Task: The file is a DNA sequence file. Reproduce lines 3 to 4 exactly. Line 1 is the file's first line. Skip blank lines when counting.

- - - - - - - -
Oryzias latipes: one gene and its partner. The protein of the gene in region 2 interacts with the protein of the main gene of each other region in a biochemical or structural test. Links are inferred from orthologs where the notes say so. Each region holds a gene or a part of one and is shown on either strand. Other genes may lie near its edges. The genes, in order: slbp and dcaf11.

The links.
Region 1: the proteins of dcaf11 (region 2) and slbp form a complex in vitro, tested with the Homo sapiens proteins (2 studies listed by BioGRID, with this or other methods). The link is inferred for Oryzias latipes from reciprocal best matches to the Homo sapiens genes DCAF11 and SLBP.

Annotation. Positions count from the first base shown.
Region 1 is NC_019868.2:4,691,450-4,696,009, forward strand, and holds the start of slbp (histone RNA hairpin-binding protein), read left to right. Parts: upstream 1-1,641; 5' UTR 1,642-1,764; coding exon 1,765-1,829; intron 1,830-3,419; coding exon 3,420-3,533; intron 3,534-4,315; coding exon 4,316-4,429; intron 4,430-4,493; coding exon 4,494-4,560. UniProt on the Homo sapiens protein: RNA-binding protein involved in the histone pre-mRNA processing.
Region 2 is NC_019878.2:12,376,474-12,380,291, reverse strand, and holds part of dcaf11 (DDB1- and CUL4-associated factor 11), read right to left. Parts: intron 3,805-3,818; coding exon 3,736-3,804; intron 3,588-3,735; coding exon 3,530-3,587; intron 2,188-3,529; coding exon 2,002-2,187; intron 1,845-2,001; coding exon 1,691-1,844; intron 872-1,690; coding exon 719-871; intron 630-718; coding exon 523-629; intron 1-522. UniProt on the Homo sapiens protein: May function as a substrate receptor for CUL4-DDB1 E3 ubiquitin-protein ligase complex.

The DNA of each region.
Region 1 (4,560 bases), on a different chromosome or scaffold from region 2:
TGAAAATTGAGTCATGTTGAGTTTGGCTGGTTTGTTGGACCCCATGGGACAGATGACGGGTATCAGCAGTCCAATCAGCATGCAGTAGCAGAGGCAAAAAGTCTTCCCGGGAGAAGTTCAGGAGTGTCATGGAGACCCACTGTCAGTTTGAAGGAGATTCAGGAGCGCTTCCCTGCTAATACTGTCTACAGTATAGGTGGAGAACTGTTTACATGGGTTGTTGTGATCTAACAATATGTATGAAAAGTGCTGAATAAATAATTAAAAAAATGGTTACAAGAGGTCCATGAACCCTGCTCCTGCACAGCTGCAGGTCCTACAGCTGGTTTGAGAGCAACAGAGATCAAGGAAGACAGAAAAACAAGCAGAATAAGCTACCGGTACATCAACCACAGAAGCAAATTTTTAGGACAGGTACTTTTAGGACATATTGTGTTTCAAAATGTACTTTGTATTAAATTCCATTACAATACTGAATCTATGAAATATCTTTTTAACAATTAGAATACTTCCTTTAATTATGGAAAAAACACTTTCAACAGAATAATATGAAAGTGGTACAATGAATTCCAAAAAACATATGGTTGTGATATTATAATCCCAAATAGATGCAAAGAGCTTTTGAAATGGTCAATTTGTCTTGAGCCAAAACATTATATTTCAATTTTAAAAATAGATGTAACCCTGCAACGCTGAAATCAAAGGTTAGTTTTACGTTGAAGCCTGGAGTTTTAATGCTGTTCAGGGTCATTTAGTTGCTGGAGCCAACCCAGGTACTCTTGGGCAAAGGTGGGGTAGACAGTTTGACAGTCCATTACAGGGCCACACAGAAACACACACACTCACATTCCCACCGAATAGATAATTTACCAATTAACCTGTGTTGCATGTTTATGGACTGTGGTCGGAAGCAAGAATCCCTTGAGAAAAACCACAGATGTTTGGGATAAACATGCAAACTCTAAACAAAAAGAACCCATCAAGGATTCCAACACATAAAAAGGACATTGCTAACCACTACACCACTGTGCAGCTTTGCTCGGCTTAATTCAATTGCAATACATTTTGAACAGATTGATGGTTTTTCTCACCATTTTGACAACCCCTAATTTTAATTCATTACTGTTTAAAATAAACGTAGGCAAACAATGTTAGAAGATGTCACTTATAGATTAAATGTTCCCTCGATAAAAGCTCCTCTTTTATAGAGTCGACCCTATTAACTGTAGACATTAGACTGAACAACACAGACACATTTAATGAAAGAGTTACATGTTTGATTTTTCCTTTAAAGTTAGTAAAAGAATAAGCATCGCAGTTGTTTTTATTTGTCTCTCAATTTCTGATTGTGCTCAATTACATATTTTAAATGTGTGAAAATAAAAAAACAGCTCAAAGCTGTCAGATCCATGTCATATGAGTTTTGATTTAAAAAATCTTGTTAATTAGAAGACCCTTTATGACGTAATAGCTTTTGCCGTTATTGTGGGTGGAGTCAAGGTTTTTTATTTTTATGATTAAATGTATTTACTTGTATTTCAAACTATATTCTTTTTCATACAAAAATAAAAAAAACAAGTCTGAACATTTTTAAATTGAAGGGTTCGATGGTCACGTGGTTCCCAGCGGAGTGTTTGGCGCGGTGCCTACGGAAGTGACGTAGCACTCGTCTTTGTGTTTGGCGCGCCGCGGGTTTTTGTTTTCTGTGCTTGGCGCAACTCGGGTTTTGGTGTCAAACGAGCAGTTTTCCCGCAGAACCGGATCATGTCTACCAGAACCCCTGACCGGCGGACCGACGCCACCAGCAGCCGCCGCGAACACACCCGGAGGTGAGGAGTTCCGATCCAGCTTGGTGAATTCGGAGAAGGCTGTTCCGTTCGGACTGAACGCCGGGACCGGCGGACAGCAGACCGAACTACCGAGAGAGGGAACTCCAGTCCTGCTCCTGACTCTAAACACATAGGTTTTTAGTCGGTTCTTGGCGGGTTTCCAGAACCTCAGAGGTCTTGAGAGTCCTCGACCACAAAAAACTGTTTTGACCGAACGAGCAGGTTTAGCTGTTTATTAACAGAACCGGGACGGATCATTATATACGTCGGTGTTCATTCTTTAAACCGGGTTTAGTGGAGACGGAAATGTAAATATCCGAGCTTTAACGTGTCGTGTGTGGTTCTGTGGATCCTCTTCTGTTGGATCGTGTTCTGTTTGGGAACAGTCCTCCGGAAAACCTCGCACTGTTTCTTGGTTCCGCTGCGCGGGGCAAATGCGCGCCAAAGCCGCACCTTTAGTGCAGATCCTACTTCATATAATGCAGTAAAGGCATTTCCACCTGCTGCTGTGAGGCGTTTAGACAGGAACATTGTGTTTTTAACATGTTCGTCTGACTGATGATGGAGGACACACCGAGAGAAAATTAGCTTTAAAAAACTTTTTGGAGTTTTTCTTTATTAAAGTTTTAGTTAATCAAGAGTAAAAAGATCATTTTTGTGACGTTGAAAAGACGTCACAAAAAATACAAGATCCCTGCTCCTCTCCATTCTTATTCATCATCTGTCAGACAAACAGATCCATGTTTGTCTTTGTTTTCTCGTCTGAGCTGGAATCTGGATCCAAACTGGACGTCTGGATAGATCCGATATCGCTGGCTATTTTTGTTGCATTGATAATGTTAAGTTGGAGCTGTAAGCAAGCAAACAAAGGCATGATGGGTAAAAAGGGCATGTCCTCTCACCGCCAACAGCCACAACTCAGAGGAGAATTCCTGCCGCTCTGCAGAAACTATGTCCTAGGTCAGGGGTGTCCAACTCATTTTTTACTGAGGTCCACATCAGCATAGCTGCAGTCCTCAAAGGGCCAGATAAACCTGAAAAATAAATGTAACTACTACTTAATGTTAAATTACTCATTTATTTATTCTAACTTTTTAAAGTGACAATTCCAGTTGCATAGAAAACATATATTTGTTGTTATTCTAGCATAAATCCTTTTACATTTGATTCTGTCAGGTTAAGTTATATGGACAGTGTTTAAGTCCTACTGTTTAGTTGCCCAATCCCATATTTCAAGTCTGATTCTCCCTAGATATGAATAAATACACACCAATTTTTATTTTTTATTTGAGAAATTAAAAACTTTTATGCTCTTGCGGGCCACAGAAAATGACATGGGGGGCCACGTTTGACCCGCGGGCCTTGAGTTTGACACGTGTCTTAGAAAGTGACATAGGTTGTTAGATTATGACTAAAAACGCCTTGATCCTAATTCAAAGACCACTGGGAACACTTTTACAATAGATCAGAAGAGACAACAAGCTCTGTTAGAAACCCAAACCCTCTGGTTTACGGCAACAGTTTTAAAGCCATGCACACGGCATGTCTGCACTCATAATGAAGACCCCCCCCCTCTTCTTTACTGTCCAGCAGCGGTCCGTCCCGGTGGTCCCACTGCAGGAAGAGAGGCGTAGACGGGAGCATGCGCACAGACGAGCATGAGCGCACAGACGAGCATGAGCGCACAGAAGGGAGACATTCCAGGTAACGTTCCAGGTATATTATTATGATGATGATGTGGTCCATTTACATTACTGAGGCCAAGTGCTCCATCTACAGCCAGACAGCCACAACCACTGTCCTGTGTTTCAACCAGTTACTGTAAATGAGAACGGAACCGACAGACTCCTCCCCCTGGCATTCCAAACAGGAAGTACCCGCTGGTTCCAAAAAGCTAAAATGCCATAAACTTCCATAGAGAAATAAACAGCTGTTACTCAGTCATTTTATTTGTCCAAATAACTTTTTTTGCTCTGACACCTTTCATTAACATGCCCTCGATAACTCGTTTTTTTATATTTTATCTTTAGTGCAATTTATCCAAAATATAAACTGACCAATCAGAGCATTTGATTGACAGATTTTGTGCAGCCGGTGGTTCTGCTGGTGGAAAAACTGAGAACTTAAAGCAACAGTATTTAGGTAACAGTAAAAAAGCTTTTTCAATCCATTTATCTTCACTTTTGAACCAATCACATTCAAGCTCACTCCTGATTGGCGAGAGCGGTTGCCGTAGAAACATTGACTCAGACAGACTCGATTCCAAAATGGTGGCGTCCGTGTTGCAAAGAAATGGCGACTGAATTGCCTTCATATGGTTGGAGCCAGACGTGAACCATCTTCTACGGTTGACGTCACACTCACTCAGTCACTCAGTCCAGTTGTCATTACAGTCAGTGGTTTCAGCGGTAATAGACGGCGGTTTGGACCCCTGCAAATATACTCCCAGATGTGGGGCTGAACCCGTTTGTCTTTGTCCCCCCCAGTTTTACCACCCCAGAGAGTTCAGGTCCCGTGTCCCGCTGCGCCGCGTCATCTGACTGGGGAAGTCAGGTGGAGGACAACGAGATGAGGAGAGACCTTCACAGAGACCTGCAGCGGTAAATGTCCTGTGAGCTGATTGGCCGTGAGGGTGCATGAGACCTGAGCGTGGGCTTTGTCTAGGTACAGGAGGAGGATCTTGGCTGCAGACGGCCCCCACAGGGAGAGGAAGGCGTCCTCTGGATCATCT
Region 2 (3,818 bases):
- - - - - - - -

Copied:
Region 1: the proteins of dcaf11 (region 2) and slbp form a complex in vitro, tested with the Homo sapiens proteins (2 studies listed by BioGRID, with this or other methods). The link is inferred for Oryzias latipes from reciprocal best matches to the Homo sapiens genes DCAF11 and SLBP.

Annotation. Positions count from the first base shown.